Thursday, 22 June 2017

Is teaching in churches an unwanted throwback?

As we're moving into a post-Christian era and the church, at least in North American and the UK, is heading towards missional communities and outreach by social interaction, I'm wondering if strong, clear teaching is becoming a preserve of leaders and the old people, while the younger ones are all socially motivated to just eat together and enjoy a bit of worship every couple of weeks.

That was a long sentence.

We're making the trip, somewhat against my better judgement (hey, twice in one year) to our church groups annual camp together. What used to be a time of challenge, of inspiration and aspiration, amazement and above all great teaching, seems to have become a bunch of people telling us how to outreach using their testimonies as examples. Perhaps there is a certain Pauline precedent (maybe that's why people fell asleep on him!) but as I recall Paul taught a lot of much deeper theology than simply relating how he went to foreign synagogues and talked about Jesus.

I had the slightly bizarre experience of being complimented last night on helping someone with a Christian background and a need to become connected into a church family become connected into a church in another area. It was done in the context of evangelism, but it was not outreach - purely pastoral care and being a father.

Perhaps I'm becoming a post-outreach Christian?

I'm already moving towards the opinion that the 'great commission' was nothing of the kind, and was quite specifically aimed at the disciples there & then. It's only mentioned that way in 1 gospel, while in every other gospel Jesus commissions specific people to go out - if it's such a fundamental understanding surely at least a second writer would mention it? Certainly some people are called to be evangelists, but that seems a relatively uncommon calling. What about being ready to share the reason for our hope then? Yes, but that's NOTHING like being sent to outreach.

It seems I've been diverted from the original point.

Historically the church seems to have taught the uneducated, and a large part of what they needed to do was impart basic understanding, in so many ways, to those people. Now our society is well educated, able to access an enormous amount of information at will. Is the flip-side of a drift away from teaching people, a hope or even push for them to self-educate? I wonder how Christianity will shape up in the latter half of the 21st century - will looser relationships and a stronger social conscience become the hallmarks of this era, just like evangelism damp-squib was for the latter half of the 20th?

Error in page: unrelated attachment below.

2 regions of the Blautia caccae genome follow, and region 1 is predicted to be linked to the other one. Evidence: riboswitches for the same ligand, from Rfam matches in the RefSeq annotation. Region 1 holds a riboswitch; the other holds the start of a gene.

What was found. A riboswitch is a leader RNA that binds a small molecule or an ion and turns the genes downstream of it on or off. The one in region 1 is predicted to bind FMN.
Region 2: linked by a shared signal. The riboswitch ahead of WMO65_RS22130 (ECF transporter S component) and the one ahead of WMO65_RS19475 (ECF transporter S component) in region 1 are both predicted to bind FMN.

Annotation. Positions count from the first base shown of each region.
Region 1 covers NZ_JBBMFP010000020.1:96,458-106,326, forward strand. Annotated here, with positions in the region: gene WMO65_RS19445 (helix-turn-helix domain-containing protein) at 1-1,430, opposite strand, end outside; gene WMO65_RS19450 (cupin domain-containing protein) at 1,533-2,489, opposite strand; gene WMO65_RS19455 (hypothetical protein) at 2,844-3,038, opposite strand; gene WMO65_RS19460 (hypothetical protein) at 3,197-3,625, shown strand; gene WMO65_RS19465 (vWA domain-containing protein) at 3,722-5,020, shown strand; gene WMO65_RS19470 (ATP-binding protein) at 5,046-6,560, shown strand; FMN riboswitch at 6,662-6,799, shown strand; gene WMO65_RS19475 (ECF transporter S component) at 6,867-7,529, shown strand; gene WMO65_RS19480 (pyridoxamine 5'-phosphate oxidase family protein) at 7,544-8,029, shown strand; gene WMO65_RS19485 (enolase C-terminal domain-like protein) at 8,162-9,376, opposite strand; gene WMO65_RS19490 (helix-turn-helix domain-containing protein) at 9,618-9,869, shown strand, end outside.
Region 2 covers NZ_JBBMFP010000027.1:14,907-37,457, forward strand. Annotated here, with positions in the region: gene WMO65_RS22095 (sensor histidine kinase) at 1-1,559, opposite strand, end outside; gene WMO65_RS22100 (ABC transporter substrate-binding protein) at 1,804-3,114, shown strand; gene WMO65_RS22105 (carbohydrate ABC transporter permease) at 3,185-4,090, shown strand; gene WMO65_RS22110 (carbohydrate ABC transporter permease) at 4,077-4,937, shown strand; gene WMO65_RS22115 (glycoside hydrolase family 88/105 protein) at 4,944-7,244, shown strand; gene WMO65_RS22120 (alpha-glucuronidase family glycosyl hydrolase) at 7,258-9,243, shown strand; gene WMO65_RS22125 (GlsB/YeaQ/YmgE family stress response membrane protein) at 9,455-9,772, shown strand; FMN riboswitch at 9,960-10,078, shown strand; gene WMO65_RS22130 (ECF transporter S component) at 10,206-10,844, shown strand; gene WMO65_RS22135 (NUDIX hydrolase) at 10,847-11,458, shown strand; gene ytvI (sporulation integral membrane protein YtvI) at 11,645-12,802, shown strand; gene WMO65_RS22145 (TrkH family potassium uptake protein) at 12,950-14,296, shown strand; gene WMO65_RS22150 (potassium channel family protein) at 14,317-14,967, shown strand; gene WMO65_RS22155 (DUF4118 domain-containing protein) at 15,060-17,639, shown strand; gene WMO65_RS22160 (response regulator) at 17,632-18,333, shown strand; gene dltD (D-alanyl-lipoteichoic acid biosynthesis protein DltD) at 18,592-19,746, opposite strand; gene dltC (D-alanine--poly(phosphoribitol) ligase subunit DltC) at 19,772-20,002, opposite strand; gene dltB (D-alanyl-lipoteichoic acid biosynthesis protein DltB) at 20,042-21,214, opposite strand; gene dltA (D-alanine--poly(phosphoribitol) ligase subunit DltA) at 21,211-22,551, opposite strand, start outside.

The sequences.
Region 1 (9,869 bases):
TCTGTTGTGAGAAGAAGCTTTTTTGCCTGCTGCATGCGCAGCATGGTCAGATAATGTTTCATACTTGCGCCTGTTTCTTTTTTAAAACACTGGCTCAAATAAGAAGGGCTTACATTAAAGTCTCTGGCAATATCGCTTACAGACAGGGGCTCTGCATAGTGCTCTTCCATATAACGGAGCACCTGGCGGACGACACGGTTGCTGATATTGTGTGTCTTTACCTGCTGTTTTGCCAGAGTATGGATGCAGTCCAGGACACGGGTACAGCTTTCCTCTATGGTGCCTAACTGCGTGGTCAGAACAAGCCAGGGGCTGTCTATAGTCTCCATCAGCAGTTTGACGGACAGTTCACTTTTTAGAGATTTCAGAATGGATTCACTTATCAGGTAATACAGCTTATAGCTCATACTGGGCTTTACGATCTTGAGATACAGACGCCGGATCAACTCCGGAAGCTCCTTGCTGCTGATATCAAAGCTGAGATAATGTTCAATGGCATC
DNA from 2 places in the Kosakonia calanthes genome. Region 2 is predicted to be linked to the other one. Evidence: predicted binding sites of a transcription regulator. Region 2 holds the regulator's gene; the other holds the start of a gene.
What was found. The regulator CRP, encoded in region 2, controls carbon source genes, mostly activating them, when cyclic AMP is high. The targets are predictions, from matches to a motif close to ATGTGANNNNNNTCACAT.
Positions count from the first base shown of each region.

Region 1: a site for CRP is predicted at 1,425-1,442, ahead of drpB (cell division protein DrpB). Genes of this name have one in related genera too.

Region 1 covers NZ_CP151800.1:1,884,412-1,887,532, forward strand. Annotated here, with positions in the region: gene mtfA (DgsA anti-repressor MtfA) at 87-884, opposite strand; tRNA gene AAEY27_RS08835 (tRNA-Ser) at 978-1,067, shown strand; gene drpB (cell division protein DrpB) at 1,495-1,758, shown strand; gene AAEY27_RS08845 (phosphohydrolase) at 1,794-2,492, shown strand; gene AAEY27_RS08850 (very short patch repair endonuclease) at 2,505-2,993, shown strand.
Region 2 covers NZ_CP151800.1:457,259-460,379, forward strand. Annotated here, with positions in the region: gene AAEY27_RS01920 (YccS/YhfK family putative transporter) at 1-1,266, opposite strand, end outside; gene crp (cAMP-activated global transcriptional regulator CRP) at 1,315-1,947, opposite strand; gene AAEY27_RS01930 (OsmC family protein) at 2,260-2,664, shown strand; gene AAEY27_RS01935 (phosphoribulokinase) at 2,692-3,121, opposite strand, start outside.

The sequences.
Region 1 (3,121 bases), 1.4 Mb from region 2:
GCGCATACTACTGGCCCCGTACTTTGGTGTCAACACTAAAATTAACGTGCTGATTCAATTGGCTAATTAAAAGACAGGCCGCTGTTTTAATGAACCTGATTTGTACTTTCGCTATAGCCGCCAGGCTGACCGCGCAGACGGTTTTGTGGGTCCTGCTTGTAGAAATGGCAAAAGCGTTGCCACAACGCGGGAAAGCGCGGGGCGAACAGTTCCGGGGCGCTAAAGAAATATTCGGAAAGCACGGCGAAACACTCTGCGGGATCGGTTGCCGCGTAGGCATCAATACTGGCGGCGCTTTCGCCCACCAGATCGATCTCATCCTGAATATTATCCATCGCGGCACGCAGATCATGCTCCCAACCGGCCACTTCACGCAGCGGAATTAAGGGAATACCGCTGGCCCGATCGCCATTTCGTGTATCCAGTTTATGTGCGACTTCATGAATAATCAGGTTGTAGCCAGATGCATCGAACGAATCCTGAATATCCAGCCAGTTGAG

1. To comment on your diversion: it's interesting not only that the great commission is mentioned in only one Gospel, but that evangelism/outreach (other than as a spiritual gift and maybe an implication or two) is not mentioned anywhere else in the New Testament that I can think of.

  2. In Colossians Paul tells them to pray for him so that the gospel may advance, rather than praying that they can share the gospel.

    There's a growing awareness that the more our group of churches evangelise, the less effective they seem and the smaller they get. Missional communities, 3DM and huddles, just making friends with people and having BBQs for them to come to - it doesn't seem to make any difference. The only reason I can see people wanting to give their lives to Jesus is if being a Christian actually makes a real and substantial difference, and living comfy lives and eating BBQ'd food like everyone else doesn't seem to cut the mustard.


Play nice - I will delete anything I don't want associated with this blog and I will delete anonymous comments.